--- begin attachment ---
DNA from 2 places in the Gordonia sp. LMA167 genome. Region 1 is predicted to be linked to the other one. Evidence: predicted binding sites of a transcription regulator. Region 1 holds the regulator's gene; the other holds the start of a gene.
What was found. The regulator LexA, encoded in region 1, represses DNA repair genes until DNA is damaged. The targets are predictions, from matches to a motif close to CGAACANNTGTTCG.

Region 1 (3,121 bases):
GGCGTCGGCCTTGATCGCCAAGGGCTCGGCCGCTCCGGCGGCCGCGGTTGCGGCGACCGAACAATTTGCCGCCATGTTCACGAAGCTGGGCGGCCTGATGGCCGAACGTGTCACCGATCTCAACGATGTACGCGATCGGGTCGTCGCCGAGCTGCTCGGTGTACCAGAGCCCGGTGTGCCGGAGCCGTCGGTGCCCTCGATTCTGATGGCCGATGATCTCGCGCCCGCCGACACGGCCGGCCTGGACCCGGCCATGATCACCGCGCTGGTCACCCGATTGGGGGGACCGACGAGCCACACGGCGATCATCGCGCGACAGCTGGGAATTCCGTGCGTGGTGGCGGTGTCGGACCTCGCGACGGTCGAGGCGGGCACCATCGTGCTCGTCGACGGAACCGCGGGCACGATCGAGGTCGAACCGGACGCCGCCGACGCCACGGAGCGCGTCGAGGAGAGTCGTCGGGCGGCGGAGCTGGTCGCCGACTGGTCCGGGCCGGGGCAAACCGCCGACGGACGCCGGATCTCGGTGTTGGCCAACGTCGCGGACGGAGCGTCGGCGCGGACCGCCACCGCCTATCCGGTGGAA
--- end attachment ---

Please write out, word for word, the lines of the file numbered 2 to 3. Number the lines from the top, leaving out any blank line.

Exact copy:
What was found. The regulator LexA, encoded in region 1, represses DNA repair genes until DNA is damaged. The targets are predictions, from matches to a motif close to CGAACANNTGTTCG.

Region 1 (3,121 bases):